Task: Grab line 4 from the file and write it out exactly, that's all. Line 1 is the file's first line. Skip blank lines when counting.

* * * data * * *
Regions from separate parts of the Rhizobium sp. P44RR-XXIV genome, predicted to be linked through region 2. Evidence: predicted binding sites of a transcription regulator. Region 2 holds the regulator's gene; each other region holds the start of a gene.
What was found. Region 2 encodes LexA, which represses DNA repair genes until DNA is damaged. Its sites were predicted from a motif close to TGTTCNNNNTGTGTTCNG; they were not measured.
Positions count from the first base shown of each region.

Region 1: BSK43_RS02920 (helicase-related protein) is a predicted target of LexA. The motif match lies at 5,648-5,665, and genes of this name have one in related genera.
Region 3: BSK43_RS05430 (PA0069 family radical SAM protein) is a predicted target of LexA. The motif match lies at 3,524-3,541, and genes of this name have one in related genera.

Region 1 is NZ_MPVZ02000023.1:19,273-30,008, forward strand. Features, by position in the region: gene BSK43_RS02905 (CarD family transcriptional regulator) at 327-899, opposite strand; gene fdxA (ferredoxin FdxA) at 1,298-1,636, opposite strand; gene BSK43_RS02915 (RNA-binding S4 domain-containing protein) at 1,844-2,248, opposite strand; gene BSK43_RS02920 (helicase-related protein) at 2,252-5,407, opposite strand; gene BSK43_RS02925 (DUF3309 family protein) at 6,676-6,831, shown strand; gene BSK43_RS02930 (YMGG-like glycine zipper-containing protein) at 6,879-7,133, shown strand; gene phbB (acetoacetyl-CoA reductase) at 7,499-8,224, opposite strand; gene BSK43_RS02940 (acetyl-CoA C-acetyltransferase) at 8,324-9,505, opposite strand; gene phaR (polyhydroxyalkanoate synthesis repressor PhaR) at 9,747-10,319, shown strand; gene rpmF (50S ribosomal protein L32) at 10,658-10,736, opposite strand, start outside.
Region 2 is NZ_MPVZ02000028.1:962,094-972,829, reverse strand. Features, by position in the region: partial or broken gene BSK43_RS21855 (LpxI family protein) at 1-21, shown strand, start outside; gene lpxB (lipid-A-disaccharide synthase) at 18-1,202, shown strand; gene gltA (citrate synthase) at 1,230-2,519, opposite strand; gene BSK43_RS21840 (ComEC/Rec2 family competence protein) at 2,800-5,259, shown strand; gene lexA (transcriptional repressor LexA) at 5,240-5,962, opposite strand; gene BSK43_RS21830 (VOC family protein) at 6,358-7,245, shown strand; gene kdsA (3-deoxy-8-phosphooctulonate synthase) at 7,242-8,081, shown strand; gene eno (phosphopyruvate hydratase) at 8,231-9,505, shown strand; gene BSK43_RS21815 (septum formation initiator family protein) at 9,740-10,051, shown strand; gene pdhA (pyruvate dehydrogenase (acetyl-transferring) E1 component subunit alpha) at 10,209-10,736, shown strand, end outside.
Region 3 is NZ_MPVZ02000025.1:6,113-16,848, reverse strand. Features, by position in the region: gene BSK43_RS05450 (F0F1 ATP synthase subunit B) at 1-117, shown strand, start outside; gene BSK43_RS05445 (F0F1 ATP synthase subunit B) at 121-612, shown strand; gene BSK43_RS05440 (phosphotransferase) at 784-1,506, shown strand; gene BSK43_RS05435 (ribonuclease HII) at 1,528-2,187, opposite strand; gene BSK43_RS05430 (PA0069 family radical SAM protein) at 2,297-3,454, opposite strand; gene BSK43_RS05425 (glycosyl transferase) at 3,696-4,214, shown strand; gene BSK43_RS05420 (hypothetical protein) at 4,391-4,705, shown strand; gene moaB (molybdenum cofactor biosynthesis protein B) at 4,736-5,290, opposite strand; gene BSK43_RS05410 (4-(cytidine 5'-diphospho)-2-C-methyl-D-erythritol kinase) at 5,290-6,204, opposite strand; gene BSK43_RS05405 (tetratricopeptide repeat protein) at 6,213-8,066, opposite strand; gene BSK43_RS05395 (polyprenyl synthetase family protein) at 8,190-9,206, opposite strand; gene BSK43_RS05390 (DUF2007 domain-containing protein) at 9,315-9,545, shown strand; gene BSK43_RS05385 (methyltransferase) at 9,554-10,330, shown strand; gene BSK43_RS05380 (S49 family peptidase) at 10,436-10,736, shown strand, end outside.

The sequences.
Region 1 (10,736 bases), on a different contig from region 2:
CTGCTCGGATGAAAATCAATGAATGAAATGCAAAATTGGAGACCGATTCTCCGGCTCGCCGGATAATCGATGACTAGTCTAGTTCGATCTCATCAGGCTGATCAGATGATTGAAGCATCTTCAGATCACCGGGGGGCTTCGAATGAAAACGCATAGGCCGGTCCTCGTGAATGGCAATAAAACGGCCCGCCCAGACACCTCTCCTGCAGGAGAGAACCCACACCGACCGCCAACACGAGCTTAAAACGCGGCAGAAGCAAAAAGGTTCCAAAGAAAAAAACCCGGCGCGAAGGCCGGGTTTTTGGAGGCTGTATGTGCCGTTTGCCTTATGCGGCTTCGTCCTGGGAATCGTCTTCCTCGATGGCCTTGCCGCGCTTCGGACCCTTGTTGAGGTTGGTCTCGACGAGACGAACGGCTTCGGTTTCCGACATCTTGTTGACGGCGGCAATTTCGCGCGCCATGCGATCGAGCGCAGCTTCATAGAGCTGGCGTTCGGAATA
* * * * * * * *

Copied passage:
Region 1: BSK43_RS02920 (helicase-related protein) is a predicted target of LexA. The motif match lies at 5,648-5,665, and genes of this name have one in related genera.